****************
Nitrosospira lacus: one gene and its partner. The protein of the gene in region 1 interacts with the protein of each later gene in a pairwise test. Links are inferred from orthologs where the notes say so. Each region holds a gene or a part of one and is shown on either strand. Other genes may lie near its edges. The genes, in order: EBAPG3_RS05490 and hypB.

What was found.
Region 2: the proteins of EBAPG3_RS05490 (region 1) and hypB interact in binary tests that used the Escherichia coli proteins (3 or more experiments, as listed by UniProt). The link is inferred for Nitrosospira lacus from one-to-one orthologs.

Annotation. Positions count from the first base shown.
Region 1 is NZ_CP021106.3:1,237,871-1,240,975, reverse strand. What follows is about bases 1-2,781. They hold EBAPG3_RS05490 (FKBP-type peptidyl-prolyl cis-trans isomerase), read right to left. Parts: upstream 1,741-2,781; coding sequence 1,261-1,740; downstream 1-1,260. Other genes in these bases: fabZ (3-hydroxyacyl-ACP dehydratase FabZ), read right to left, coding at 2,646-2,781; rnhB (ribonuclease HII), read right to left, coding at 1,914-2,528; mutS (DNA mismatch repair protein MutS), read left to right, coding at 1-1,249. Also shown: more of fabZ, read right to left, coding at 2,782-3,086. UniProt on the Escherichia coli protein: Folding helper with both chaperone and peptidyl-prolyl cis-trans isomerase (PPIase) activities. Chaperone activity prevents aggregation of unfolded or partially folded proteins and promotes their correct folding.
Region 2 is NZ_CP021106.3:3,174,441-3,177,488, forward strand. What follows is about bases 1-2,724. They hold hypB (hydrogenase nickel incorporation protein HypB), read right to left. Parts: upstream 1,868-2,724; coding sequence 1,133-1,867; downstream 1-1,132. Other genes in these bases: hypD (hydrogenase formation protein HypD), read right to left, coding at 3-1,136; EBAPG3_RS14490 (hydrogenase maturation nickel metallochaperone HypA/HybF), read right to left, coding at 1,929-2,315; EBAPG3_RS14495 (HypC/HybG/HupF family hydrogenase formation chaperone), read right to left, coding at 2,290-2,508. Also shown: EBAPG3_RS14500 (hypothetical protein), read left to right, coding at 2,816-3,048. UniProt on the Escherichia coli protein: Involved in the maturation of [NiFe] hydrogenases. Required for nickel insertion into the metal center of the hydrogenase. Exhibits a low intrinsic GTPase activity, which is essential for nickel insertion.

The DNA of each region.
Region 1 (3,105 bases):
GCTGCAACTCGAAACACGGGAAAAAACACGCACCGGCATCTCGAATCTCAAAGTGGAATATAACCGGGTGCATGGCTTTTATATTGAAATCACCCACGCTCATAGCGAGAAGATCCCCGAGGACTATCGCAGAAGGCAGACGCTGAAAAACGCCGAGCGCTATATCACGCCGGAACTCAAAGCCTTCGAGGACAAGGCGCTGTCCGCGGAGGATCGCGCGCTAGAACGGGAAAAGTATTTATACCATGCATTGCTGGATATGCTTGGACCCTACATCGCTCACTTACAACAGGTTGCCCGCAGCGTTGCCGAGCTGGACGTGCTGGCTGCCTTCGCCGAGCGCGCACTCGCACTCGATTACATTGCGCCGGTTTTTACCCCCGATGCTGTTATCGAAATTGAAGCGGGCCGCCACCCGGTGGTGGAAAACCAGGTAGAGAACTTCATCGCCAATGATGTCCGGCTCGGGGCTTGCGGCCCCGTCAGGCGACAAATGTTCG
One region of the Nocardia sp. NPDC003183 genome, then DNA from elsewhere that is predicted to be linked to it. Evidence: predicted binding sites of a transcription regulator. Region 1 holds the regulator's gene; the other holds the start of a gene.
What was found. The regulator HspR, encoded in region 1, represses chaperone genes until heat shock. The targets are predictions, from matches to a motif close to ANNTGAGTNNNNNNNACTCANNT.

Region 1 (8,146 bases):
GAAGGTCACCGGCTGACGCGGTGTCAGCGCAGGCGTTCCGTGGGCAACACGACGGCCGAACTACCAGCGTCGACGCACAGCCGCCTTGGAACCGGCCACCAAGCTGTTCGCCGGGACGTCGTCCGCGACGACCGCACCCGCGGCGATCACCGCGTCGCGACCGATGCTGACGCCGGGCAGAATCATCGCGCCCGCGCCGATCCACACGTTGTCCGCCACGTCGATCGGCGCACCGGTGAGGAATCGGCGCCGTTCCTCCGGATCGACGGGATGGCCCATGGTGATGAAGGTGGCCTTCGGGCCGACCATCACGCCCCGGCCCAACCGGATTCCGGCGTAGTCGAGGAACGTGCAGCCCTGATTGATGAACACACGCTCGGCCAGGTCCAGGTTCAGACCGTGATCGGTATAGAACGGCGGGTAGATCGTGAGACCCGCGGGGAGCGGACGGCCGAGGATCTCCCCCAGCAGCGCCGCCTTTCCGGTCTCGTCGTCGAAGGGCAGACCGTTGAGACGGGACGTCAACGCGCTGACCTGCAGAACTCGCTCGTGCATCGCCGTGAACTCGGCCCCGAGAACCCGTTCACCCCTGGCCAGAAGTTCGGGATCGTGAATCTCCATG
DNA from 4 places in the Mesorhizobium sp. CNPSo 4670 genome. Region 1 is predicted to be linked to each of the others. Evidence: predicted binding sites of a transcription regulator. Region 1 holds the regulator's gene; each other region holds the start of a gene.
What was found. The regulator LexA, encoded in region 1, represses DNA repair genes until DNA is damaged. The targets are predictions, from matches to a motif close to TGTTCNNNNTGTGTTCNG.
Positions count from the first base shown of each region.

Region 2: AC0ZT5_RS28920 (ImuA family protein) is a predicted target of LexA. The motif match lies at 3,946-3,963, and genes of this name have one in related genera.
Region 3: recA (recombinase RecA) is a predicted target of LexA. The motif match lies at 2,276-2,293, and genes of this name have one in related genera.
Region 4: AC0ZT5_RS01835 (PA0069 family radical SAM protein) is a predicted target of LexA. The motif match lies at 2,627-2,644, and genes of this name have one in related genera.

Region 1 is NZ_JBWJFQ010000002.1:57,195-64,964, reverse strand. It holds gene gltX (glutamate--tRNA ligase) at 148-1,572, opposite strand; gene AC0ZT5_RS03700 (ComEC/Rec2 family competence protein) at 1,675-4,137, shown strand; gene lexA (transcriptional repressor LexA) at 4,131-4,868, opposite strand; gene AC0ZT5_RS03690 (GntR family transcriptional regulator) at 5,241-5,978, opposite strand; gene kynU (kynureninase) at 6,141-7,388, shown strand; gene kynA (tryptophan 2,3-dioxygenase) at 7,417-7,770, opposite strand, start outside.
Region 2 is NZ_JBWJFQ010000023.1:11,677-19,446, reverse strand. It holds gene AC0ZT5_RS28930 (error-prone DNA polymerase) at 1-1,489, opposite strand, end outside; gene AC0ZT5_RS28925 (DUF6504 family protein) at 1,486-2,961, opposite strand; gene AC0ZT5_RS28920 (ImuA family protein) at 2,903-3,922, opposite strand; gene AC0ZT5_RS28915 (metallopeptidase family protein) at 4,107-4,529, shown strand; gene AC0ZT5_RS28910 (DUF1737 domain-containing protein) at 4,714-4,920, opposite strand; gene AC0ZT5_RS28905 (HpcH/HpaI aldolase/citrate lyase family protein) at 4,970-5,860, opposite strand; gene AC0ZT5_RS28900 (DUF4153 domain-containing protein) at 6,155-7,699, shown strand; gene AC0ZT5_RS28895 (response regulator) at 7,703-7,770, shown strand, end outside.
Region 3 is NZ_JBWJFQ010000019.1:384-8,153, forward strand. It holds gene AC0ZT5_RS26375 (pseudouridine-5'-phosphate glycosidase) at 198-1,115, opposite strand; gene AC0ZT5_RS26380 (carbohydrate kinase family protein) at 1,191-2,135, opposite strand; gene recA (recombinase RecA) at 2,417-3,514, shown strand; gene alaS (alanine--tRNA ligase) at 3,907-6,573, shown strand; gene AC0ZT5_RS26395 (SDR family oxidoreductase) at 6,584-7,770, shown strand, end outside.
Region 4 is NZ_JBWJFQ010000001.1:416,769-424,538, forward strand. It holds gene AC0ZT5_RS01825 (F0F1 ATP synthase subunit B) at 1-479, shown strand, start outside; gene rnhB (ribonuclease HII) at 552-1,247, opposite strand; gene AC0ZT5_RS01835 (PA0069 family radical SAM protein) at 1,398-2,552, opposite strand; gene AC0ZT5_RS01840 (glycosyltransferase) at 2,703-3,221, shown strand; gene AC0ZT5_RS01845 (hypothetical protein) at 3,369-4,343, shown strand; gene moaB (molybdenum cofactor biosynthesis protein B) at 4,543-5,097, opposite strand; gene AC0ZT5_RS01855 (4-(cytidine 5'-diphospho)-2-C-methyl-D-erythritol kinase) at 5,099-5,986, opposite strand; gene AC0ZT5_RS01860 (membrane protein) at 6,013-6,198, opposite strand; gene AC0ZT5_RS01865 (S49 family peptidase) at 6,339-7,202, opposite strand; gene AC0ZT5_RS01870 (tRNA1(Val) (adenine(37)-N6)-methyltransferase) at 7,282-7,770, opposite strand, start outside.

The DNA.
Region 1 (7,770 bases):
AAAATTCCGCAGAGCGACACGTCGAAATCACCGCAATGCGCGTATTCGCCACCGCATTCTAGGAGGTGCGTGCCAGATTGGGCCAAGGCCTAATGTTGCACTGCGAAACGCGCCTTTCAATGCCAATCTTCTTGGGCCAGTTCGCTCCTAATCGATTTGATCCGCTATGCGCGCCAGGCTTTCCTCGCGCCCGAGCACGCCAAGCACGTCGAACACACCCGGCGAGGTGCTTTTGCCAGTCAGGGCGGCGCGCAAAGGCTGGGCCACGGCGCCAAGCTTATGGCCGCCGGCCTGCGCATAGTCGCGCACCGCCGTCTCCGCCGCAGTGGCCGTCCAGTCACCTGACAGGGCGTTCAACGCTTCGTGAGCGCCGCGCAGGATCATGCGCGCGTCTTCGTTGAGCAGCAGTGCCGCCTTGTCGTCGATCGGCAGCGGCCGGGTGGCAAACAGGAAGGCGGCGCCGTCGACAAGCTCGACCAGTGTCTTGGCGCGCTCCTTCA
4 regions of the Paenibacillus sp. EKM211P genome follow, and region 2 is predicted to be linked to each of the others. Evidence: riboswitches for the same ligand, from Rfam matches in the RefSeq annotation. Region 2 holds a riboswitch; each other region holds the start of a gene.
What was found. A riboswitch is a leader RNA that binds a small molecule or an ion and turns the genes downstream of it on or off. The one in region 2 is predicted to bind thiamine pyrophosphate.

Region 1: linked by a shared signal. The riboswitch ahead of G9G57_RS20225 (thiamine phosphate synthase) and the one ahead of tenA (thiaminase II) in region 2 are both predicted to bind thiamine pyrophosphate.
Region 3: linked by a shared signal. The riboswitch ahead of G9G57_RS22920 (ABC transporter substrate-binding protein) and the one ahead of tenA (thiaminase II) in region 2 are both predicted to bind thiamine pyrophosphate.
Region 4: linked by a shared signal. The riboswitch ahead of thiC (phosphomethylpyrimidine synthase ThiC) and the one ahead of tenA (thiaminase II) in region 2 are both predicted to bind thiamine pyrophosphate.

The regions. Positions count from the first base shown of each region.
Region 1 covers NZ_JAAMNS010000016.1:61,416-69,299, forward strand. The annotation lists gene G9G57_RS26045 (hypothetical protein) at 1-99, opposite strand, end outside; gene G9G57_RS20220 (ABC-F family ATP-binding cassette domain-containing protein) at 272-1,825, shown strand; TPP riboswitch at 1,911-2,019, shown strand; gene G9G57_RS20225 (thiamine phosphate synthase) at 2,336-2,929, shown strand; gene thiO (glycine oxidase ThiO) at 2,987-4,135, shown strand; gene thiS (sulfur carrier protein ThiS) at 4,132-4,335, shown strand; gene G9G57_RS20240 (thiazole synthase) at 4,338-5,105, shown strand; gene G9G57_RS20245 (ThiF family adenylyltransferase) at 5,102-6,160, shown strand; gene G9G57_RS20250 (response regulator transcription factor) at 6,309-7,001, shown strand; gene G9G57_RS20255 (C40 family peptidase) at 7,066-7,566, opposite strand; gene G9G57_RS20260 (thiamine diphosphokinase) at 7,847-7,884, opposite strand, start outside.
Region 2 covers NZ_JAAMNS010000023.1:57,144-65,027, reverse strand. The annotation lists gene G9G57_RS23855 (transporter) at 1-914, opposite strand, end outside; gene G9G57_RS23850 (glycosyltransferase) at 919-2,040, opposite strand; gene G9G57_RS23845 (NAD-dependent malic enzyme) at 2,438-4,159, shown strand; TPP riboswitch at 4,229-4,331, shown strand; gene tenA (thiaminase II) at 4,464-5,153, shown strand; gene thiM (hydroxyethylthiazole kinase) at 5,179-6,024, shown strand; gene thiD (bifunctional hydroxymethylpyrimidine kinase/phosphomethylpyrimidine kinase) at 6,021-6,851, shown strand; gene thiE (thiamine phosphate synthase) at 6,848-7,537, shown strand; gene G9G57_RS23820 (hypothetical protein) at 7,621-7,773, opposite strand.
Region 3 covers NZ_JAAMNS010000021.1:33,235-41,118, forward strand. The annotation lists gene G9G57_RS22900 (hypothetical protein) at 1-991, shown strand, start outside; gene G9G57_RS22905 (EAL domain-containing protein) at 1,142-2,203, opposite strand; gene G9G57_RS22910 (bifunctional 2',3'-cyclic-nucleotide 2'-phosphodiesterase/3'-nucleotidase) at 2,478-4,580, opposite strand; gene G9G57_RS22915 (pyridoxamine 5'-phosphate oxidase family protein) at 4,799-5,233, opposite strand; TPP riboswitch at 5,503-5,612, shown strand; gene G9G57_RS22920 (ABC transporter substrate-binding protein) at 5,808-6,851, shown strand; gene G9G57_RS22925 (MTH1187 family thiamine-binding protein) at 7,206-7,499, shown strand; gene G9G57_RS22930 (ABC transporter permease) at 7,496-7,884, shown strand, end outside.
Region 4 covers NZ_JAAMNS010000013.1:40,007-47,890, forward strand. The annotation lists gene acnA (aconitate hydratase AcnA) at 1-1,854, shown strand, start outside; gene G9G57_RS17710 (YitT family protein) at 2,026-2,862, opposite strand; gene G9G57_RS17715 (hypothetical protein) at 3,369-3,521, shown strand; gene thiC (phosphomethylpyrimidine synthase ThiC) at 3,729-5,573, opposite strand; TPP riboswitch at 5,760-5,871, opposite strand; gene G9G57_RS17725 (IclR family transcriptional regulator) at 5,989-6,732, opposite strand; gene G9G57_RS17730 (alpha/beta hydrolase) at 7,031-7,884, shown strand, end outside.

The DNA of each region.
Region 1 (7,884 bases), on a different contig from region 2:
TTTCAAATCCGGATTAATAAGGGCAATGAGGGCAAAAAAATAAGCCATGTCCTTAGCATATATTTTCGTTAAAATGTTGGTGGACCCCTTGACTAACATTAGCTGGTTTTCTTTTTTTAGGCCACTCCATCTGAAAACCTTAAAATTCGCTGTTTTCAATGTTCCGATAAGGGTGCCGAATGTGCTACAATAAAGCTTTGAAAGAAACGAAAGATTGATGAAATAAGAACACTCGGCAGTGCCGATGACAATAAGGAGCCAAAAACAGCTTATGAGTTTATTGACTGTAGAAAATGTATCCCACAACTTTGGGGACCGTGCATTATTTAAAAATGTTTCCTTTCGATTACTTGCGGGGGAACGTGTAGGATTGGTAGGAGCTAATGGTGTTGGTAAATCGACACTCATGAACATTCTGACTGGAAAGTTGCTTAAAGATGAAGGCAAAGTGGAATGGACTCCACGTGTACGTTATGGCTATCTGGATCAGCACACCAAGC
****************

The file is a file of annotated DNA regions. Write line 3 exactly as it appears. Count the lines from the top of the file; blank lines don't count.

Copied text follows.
Region 2: the proteins of EBAPG3_RS05490 (region 1) and hypB interact in binary tests that used the Escherichia coli proteins (3 or more experiments, as listed by UniProt). The link is inferred for Nitrosospira lacus from one-to-one orthologs.